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Safety at the Racetrack: Results of Restrictor Plates in Superspeedway Competition

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  • J. Brian O'Roark
  • William C. Wood

Abstract

In 1988, in an effort to reduce risks at auto races, the National Association for Stock Car Auto Racing (NASCAR) implemented a provision requiring the installation of carburetor restrictor plates at its higher speed events. Restrictor plates make a car's engine less effective, thereby slowing the field. Many NASCAR drivers and fans alike question whether the reduction in speed has led to increased safety. This article investigates the empirical determinants of racetrack safety, paying particular attention to the results of restrictor‐plate racing on driver safety. We conclude that whereas restrictor‐plate races are characterized by more cars being wrecked, there is no systematic evidence that they have led to more driver injuries.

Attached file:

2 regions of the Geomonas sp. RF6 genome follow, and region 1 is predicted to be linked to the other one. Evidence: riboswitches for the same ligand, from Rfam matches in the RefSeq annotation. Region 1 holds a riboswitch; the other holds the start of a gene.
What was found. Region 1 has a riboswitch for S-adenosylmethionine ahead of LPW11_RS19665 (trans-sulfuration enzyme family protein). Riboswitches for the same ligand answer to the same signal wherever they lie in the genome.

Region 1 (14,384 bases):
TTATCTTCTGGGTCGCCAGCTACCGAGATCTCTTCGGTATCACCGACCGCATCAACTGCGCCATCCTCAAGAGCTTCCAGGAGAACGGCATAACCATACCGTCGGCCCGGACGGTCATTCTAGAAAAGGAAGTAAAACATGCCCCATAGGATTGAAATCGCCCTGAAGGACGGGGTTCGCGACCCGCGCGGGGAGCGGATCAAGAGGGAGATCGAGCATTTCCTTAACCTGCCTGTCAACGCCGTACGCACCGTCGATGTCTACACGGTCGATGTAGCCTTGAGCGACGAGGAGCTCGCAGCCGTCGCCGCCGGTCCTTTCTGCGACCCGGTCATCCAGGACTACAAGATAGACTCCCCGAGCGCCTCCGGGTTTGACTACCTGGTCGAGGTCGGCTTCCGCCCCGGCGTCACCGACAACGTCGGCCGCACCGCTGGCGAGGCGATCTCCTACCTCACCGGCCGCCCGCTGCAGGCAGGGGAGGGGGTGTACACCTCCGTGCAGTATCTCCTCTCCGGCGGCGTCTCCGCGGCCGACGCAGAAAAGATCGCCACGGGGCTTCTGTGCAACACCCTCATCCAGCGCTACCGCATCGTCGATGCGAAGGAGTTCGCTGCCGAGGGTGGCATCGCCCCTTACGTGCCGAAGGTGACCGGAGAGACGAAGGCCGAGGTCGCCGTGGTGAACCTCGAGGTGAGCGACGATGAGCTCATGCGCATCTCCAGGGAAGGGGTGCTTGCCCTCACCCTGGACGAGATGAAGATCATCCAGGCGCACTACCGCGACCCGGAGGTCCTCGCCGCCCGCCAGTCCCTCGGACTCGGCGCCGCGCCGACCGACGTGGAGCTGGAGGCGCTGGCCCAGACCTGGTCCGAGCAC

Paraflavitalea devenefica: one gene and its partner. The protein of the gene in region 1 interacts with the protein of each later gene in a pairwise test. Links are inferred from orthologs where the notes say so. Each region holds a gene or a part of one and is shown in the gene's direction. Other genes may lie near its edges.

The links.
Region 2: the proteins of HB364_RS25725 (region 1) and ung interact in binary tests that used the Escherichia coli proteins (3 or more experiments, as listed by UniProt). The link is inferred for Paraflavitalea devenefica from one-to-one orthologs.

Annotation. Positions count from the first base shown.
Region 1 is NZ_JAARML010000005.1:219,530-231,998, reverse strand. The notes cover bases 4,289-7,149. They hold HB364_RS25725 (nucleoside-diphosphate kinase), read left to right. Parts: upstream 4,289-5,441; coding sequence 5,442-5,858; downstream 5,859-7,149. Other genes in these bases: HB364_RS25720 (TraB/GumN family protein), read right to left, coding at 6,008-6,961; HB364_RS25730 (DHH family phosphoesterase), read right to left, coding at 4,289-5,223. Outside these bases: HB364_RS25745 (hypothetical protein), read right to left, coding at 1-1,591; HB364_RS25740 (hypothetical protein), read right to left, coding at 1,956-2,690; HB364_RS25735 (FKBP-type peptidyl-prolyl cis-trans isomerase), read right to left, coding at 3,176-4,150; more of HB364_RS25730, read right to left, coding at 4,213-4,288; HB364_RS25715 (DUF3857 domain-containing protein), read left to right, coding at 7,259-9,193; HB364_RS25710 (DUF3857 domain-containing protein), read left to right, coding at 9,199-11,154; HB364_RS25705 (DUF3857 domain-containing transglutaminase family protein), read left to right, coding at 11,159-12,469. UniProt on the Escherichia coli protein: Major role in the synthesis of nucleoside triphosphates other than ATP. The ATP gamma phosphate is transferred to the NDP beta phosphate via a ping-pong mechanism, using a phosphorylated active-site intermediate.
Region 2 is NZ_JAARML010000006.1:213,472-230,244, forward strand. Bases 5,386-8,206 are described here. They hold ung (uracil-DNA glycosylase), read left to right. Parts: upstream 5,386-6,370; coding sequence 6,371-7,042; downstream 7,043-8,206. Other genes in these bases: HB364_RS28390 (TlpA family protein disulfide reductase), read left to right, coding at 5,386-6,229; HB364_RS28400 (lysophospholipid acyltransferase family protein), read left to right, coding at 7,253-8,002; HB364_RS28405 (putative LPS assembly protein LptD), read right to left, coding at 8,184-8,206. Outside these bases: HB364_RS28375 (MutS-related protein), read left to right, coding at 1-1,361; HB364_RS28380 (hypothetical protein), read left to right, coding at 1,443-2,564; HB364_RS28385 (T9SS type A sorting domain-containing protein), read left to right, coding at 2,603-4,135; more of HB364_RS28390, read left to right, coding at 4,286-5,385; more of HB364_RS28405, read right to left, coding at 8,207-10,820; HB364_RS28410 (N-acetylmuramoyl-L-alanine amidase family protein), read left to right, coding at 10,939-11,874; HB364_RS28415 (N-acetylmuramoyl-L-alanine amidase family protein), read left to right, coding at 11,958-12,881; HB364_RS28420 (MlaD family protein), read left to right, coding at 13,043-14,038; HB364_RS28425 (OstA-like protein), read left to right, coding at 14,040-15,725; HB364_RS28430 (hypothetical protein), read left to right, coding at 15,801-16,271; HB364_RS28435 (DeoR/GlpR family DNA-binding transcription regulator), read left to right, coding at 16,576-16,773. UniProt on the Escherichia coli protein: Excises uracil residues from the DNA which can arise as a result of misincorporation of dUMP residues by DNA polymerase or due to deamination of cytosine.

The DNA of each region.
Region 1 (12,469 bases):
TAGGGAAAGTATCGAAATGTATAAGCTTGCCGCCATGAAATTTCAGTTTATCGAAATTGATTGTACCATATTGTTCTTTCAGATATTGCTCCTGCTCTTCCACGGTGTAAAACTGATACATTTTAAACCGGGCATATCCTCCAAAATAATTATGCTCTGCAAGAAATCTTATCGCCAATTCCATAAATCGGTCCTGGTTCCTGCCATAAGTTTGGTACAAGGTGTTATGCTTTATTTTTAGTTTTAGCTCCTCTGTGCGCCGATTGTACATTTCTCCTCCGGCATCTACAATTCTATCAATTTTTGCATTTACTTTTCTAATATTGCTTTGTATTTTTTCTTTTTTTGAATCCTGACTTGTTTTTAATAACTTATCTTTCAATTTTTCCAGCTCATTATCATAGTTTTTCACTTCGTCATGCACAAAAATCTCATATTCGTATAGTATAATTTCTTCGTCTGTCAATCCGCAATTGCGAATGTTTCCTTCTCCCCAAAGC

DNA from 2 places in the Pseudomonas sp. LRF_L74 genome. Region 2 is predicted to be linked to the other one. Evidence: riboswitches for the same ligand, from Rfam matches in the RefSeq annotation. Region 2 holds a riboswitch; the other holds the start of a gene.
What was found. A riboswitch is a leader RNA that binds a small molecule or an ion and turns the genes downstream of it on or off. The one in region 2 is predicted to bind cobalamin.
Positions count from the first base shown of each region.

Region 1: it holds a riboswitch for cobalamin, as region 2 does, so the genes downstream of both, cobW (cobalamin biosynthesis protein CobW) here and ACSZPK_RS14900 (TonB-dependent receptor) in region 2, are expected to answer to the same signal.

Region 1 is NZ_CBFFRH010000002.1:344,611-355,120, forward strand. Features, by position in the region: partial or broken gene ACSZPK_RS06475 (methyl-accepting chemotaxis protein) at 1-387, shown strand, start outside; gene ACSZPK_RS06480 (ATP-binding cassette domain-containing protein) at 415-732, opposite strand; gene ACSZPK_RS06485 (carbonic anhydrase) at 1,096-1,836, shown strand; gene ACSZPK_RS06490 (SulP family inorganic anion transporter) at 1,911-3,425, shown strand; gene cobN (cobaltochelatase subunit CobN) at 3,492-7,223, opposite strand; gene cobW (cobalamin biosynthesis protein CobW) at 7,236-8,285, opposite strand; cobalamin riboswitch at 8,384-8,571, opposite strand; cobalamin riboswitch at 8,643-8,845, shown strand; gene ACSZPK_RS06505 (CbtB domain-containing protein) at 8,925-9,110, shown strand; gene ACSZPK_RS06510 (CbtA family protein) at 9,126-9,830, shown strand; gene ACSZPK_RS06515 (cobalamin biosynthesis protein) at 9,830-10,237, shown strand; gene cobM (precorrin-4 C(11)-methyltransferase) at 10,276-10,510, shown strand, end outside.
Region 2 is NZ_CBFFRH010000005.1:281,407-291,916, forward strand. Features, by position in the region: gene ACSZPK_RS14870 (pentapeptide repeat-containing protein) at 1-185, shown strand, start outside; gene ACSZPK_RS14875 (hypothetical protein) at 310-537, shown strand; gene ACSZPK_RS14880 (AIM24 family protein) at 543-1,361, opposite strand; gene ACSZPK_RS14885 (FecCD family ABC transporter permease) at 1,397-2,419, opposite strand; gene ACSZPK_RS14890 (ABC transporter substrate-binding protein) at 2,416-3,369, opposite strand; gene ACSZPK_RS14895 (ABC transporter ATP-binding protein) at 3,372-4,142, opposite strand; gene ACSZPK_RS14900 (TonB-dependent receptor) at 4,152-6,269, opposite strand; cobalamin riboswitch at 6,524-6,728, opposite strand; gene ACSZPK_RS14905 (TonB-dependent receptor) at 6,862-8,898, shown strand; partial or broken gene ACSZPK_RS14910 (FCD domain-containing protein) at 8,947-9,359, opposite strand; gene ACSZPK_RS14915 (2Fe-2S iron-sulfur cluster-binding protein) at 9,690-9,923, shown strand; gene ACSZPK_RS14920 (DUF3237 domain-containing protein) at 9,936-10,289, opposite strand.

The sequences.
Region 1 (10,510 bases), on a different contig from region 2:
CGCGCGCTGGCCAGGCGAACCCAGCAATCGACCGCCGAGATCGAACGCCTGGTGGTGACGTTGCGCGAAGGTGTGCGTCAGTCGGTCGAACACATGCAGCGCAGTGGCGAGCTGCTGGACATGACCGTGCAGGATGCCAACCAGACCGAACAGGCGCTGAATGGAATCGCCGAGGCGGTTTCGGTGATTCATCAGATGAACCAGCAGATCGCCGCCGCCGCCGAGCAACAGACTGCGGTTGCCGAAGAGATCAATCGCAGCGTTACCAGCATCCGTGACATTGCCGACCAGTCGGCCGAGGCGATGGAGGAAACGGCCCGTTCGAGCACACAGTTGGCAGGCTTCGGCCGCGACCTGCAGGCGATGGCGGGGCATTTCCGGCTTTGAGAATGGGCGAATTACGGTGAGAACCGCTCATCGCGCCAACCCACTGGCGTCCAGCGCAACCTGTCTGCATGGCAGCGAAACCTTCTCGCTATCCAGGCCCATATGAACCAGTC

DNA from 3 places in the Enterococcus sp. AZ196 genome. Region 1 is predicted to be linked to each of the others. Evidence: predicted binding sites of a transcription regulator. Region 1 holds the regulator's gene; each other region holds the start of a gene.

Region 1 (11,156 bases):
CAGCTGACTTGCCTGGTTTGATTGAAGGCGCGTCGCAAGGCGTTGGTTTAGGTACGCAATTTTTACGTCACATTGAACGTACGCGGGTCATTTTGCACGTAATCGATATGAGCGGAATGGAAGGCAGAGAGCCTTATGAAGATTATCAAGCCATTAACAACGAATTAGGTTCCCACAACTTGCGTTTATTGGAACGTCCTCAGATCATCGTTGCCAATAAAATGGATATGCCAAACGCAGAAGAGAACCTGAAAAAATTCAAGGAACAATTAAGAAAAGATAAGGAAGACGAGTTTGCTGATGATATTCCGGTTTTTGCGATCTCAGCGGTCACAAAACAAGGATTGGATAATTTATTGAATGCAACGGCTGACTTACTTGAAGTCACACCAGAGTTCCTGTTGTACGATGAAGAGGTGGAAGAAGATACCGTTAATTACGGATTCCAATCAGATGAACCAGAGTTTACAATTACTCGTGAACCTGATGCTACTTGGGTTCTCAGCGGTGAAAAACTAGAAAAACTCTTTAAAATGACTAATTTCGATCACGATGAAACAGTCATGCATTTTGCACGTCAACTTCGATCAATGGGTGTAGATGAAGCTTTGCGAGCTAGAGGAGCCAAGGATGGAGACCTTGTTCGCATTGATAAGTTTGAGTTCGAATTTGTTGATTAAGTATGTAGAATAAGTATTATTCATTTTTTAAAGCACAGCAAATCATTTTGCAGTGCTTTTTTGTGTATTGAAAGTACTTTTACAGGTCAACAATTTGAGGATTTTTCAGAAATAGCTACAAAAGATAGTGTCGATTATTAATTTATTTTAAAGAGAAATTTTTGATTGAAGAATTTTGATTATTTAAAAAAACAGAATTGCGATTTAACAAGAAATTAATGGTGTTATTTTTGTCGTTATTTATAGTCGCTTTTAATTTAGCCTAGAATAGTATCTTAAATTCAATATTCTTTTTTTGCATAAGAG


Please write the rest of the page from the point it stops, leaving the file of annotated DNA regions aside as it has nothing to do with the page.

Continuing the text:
Suggested Citation

  • J. Brian O'Roark & William C. Wood, 2004. "Safety at the Racetrack: Results of Restrictor Plates in Superspeedway Competition," Southern Economic Journal, John Wiley & Sons, vol. 71(1), pages 118-129, July.
  • Handle: RePEc:wly:soecon:v:71:y:2004:i:1:p:118-129
    DOI: 10.1002/j.2325-8012.2004.tb00627.x
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    References listed on IDEAS

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    Cited by:

    1. Jason P. Berkowitz & Craig A. Depken II & Dennis P. Wilson, 2011. "When Going in Circles is Going Backward: Outcome Uncertainty in NASCAR," Journal of Sports Economics, , vol. 12(3), pages 253-283, June.
    2. McCannon, Bryan C., 2009. "Do less-violent technologies result in less violence? A theoretical investigation applied to the use of tasers by law enforcement," Economics Discussion Papers 2009-36, Kiel Institute for the World Economy (IfW Kiel).

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